The Royal Navy is co-operating with British scientists in an exercise that looks odds-on favourite for a win in next year's Ig Nobel prizegiving ceremony. For five weeks this winter HMS Endurance and its two helicopters will be in South Georgia helping check to see how stressed penguins get when they fall over while watching aircraft.
The phenomenon of synchronised keeling in the Tux community has been known since the Falklands war brought regular air traffic to the islands. Heartless British fighter pilots allegedly* fly past tens of thousands of penguins, who lean over in unison as they watch the jets streak by. The jets then bank sharply, scream back in the other direction, and the entire penguin colony loses its balance and keels.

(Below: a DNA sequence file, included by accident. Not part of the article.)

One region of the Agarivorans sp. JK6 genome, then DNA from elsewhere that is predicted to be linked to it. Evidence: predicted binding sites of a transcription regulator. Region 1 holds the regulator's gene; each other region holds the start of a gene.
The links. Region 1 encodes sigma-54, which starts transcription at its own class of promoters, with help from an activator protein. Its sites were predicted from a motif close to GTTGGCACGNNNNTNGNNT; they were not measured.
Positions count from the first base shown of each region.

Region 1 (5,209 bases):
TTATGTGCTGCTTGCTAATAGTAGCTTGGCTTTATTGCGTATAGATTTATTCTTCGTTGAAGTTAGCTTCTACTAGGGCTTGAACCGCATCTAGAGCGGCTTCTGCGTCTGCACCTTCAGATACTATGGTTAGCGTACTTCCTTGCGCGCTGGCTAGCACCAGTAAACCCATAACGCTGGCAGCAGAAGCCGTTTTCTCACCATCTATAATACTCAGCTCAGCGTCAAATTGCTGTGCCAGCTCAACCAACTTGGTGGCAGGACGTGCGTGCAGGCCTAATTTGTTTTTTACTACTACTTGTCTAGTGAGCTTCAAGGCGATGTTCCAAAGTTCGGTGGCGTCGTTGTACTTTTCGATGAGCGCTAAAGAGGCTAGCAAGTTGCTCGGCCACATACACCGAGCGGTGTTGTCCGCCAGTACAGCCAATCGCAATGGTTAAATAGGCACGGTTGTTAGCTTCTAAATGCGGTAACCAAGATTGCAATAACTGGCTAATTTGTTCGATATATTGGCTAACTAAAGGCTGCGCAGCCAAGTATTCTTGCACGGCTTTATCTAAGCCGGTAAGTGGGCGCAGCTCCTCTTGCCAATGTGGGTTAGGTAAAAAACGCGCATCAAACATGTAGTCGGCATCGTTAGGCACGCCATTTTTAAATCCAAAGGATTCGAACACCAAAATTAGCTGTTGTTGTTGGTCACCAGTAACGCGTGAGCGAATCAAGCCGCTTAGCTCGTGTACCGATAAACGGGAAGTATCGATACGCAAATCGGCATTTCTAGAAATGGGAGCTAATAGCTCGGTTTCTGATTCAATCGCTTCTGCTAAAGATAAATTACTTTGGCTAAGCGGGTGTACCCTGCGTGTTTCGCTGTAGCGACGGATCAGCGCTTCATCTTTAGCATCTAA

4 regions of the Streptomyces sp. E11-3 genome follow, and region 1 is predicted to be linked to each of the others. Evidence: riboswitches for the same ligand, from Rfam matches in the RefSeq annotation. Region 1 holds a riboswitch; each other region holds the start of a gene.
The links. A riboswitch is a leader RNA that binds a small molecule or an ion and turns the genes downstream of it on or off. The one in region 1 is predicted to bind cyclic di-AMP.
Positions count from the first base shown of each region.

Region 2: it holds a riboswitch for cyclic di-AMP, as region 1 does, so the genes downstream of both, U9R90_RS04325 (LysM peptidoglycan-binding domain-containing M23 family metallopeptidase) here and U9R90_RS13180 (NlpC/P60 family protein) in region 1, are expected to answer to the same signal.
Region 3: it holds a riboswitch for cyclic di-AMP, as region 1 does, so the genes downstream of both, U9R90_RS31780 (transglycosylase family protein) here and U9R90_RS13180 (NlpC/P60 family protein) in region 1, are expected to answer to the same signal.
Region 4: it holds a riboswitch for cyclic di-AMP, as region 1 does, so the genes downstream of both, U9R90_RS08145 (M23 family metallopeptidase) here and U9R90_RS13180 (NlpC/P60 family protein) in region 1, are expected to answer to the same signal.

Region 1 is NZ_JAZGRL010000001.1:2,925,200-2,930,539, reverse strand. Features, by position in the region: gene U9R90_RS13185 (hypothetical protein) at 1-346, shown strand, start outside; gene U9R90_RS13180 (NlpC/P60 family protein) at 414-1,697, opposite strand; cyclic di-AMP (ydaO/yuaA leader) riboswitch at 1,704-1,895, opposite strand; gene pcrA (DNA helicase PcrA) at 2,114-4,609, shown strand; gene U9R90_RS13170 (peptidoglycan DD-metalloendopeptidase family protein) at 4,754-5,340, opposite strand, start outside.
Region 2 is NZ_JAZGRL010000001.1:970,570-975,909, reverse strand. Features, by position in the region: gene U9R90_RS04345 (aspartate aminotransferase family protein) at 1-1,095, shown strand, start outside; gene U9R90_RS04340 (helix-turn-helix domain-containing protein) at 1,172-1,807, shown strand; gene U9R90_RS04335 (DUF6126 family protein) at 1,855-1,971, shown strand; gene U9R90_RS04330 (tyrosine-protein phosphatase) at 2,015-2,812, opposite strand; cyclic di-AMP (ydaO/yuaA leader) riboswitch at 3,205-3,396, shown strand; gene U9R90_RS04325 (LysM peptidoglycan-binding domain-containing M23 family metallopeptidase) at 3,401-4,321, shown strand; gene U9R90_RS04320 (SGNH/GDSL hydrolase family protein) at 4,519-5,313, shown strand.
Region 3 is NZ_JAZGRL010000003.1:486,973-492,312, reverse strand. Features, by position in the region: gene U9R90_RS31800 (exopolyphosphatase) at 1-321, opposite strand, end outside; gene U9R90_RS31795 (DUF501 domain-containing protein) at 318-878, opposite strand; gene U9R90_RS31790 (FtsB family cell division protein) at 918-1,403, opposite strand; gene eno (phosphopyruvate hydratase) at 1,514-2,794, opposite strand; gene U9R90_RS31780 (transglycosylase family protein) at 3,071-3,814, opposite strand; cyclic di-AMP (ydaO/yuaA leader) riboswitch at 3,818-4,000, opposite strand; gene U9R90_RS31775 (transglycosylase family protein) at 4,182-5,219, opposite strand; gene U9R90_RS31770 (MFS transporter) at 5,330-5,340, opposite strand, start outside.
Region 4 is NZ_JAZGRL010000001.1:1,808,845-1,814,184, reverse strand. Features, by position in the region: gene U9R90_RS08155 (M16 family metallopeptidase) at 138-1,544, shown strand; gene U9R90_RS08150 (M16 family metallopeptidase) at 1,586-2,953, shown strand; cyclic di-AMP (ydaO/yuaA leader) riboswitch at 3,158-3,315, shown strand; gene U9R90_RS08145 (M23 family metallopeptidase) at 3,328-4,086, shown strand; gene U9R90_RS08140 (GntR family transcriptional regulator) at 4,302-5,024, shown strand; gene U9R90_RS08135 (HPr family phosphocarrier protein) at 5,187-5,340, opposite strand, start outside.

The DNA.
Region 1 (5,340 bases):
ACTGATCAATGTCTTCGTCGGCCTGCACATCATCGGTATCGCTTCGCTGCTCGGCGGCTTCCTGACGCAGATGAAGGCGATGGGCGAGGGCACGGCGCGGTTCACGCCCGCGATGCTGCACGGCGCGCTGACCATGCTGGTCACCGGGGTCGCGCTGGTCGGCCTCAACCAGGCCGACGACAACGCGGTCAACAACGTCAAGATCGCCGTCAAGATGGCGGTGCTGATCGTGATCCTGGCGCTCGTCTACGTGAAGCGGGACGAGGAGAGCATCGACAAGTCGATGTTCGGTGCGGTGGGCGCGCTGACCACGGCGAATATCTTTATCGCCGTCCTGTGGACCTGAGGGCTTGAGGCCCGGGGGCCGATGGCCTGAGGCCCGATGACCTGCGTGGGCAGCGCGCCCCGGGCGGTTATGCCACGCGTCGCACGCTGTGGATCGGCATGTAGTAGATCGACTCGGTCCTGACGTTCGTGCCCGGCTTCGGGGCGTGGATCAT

Funnily enough, we haven't been in a position to verify this. But The scientific team heading out to South Georgia thinks it's serious enough. The Endurance's helicopters will fly around in order to make penguins fall over, while the team stands poised to measure the resultant stress.
"Helicopters?" We hear you cry. "Shouldn't that be fighter planes?" Ah, but the team will go back next winter for another five weeks of follow-up tests with fixed wing aircraft... ®
* In the interests of bandwidth minimisation we wish to point out that we know this story has been around a long time, that it might be an urban legend, but that it's funny anyway. So don't hassle us, OK?